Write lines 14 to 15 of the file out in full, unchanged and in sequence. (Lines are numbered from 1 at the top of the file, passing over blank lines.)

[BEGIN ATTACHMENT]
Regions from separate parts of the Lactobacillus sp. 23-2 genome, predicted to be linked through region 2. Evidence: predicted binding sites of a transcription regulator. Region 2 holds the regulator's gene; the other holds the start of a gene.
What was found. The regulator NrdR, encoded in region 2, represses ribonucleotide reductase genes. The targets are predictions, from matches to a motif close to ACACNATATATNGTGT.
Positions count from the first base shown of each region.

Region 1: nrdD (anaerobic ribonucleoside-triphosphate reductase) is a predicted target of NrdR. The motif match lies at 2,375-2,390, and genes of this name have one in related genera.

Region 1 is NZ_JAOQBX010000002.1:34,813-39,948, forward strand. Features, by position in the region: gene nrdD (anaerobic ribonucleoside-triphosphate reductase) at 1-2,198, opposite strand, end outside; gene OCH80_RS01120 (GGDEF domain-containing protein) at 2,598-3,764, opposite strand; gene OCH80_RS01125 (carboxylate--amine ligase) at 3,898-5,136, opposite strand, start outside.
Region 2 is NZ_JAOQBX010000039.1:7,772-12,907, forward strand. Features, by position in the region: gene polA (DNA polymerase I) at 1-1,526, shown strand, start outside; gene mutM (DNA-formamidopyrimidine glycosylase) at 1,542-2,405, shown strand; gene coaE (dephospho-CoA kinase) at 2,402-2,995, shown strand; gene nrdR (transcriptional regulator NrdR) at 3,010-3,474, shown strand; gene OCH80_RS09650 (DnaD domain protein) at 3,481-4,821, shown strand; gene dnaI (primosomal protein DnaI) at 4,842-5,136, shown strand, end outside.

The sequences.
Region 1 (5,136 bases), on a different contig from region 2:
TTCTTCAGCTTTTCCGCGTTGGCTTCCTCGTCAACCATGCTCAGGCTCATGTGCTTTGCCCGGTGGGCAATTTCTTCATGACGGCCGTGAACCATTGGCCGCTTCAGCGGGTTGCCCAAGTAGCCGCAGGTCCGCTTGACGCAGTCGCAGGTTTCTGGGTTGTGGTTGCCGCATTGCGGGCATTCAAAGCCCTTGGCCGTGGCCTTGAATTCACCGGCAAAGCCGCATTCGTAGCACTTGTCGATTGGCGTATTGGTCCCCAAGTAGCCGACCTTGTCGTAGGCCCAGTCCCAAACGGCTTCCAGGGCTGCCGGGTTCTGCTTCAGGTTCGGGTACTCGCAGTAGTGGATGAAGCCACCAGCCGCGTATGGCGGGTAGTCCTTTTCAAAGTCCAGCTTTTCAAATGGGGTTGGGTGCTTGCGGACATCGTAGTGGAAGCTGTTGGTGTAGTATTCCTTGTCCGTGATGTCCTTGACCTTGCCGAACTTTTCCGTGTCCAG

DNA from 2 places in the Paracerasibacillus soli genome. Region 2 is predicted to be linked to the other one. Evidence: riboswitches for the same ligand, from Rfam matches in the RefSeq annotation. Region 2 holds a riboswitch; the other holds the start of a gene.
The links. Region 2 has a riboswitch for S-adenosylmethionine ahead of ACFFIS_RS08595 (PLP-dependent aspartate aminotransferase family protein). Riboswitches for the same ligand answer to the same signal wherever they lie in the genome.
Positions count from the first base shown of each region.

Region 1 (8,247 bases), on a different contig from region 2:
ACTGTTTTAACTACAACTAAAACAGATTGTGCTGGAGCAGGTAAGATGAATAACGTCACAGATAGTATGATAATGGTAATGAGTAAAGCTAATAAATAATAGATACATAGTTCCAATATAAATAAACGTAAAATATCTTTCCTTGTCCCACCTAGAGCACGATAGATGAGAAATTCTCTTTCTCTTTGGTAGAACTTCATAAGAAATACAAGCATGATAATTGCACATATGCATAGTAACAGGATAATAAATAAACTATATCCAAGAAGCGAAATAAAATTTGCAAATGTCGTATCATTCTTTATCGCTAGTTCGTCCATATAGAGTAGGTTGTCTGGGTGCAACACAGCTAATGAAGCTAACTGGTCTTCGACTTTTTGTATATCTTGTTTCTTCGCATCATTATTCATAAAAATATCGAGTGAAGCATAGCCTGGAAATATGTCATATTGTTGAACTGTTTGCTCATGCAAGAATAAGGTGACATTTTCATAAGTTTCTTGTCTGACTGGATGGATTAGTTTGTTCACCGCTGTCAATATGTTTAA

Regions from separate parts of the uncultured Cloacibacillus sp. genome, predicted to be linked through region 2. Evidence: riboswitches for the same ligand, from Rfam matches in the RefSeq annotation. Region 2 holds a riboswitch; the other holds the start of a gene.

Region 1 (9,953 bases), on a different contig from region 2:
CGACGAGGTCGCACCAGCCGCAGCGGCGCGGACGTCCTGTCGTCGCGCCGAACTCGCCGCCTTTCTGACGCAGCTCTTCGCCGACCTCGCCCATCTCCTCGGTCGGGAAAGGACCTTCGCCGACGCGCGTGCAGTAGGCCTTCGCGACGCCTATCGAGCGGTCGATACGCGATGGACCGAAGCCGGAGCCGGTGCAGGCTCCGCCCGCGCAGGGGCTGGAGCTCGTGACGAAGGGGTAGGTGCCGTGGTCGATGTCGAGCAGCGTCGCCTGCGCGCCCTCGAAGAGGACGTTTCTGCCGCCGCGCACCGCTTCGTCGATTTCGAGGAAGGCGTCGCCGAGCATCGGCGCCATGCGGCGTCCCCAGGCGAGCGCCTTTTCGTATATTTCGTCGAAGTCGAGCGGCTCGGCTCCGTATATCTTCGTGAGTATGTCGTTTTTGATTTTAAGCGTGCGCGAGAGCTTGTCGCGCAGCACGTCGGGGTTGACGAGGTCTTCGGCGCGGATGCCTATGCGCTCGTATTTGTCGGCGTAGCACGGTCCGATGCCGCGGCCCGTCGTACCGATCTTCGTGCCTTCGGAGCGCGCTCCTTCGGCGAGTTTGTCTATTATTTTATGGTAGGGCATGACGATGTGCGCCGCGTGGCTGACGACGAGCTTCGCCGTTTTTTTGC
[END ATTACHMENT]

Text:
ACTGTTTTAACTACAACTAAAACAGATTGTGCTGGAGCAGGTAAGATGAATAACGTCACAGATAGTATGATAATGGTAATGAGTAAAGCTAATAAATAATAGATACATAGTTCCAATATAAATAAACGTAAAATATCTTTCCTTGTCCCACCTAGAGCACGATAGATGAGAAATTCTCTTTCTCTTTGGTAGAACTTCATAAGAAATACAAGCATGATAATTGCACATATGCATAGTAACAGGATAATAAATAAACTATATCCAAGAAGCGAAATAAAATTTGCAAATGTCGTATCATTCTTTATCGCTAGTTCGTCCATATAGAGTAGGTTGTCTGGGTGCAACACAGCTAATGAAGCTAACTGGTCTTCGACTTTTTGTATATCTTGTTTCTTCGCATCATTATTCATAAAAATATCGAGTGAAGCATAGCCTGGAAATATGTCATATTGTTGAACTGTTTGCTCATGCAAGAATAAGGTGACATTTTCATAAGTTTCTTGTCTGACTGGATGGATTAGTTTGTTCACCGCTGTCAATATGTTTAA

Regions from separate parts of the uncultured Cloacibacillus sp. genome, predicted to be linked through region 2. Evidence: riboswitches for the same ligand, from Rfam matches in the RefSeq annotation. Region 2 holds a riboswitch; the other holds the start of a gene.